I have previously posted my shuffle implementation using RNGCryptoServiceProvider for review: Shuffling an arbitrary list or sequence

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  • \$\begingroup\$ Not correct. You just need to produce random the size of of the array multiple times. \$\endgroup\$ – paparazzo Aug 9 '17 at 0:01
1
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  • Its inconsistent to have an enum for suit, but a string for card value. I would expect either enum or string for both.
  • At a glance, this for loop could look like 2 to 11, instead of the 2 to 10 which it is.

    for (int y = 2; y < 11; y++)
    for (int y = 2; y <= 10; y++)    // clearer to other progammers
    
  • You did not seed the Random number generator.

  • Deck should contain a Shuffle() method, because you will want to do this more than once.

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1
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Instead of your loop use this code:

var shuffled = myDeck.Cards.OrderBy(n => Guid.NewGuid());

It's elegant and easy and more securable. Cheers.

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  • \$\begingroup\$ Also shuffle logics should contain only Deck class: Deck.Shuffle(); \$\endgroup\$ – alerya Jun 10 '16 at 17:59
  • \$\begingroup\$ It is applicable to any card set, not only the deck. You can shuffle even two cards. \$\endgroup\$ – Dmitry Nogin Jun 10 '16 at 18:14
  • \$\begingroup\$ GUID is unique not random \$\endgroup\$ – paparazzo Aug 9 '17 at 0:05
1
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I removed my previous answer, as it could be modeled a way easier using singletons and reference equality. Demo:

    static void Main(string[] args)
    {
        Console.OutputEncoding = Encoding.UTF8;

        // 20 random cards from 2 decks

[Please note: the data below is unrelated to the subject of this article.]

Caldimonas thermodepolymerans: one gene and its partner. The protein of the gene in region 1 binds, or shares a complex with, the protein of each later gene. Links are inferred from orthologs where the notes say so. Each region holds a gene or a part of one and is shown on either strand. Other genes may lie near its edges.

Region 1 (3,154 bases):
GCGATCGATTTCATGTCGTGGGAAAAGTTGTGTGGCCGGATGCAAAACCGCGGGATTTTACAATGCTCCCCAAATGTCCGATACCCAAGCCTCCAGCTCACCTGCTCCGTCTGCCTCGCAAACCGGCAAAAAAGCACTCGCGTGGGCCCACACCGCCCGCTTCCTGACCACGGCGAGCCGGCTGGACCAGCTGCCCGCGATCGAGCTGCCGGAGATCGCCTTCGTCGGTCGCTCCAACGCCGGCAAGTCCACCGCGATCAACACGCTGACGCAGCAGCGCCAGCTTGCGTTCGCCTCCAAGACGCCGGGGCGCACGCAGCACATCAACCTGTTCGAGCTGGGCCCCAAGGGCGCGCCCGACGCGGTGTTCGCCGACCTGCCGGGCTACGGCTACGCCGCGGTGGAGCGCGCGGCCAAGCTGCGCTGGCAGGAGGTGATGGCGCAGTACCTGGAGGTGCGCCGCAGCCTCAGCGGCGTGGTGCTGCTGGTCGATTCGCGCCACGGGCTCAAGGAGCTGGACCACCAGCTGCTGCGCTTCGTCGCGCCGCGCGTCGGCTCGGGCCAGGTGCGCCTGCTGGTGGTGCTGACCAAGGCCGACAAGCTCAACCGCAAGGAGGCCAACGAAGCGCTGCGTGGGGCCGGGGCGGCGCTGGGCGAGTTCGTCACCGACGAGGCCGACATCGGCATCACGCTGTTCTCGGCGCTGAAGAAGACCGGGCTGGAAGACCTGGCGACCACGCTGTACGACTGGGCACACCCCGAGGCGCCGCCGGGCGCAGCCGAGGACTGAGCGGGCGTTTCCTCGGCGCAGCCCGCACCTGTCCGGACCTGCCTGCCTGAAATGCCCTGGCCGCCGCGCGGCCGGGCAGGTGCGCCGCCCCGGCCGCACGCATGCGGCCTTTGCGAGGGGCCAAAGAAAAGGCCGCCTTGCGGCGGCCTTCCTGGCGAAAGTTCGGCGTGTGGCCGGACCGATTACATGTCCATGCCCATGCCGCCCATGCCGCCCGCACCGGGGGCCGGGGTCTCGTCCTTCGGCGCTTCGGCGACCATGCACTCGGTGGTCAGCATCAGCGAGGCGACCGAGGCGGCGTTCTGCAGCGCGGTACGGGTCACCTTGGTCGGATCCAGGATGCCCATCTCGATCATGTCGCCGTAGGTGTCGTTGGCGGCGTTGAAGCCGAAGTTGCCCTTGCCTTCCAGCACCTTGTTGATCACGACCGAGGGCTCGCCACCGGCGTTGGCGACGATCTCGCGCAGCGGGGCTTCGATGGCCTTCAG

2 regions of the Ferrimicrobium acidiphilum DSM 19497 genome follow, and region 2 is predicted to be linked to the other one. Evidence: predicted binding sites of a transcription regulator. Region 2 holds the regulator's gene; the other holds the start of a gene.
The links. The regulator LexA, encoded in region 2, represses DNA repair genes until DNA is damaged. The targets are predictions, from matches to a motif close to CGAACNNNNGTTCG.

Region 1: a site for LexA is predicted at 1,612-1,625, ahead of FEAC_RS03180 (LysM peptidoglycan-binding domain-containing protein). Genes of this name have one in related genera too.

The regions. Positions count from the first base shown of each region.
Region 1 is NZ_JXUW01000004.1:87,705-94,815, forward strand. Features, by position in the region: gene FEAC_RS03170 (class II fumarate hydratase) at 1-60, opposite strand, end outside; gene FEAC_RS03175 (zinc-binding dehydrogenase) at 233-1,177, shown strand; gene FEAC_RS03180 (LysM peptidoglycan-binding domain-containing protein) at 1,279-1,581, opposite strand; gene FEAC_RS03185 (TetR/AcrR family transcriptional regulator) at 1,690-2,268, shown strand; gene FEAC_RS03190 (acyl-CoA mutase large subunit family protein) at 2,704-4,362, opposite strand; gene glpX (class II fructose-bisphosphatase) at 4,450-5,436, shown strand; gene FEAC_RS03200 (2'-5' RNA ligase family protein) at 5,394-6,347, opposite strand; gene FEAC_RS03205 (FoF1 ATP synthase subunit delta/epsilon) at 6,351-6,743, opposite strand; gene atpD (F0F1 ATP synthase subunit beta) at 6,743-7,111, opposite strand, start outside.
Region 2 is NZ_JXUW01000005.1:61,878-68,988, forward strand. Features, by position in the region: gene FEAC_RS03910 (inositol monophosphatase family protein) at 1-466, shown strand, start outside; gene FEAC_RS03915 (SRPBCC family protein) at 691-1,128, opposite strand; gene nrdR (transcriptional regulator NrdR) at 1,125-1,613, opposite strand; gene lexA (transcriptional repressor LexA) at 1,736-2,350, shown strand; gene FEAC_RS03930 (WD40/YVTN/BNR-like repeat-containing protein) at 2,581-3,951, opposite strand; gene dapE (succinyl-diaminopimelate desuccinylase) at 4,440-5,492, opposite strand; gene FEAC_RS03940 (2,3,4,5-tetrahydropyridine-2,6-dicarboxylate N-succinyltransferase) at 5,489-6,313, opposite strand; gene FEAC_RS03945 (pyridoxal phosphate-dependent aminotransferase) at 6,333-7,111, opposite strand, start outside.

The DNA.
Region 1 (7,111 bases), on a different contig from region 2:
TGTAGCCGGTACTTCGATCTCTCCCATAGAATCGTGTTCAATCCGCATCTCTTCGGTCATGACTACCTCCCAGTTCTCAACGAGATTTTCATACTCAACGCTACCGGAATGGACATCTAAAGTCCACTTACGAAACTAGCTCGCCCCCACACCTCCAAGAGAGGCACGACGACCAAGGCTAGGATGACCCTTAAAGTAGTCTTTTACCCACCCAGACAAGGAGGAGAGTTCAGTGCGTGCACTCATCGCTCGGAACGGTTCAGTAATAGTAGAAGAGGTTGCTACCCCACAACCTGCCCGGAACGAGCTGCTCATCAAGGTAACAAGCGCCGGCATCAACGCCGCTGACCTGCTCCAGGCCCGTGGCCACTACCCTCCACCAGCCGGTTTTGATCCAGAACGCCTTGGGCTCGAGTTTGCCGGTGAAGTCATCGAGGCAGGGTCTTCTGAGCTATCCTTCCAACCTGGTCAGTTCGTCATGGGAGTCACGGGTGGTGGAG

var cards = Card.Deck.Concat(Card.Deck) 
            .Shuffle() 
            .Take(20) 
            .ToArray();

        // show repeated
        Console.WriteLine(string.Join(",", from c in cards
                                           group c by c into g
                                           where g.Count() > 1
                                           select g.Key));
    }

Where:

public sealed class Suit
{
    public static readonly Suit Clubs = new Suit('♣');
    public static readonly Suit Diamonds = new Suit('♦');
    public static readonly Suit Hearts = new Suit('♥');
    public static readonly Suit Spades = new Suit('♠');
    public static readonly IEnumerable<Suit> French = new[]
    {
        Clubs, Diamonds, Hearts, Spades
    };

    Suit(char symbol)
    {
        Symbol = symbol;
    }

    public override string ToString() => $"{Symbol}";
    public char Symbol { get; }
}

And:

public class Card 
{
    public static IEnumerable<Card> Deck =
        (from suit in Suit.French
         from symbol in "23456789JQKA"
         select new Card(suit, symbol)).ToArray();

    Card(Suit suit, char symbol)
    {
        Symbol = symbol;
        Suit = suit;
    }

    public override string ToString() => $"{Suit}{Symbol}";
    public Suit Suit { get; }
    public char Symbol { get; }
}

Now shuffle (thanks @aleria):

public static class Shuffling
{
    public static IEnumerable<T> Shuffle<T>(this IEnumerable<T> source) =>
        source.OrderBy(i => Guid.NewGuid());
}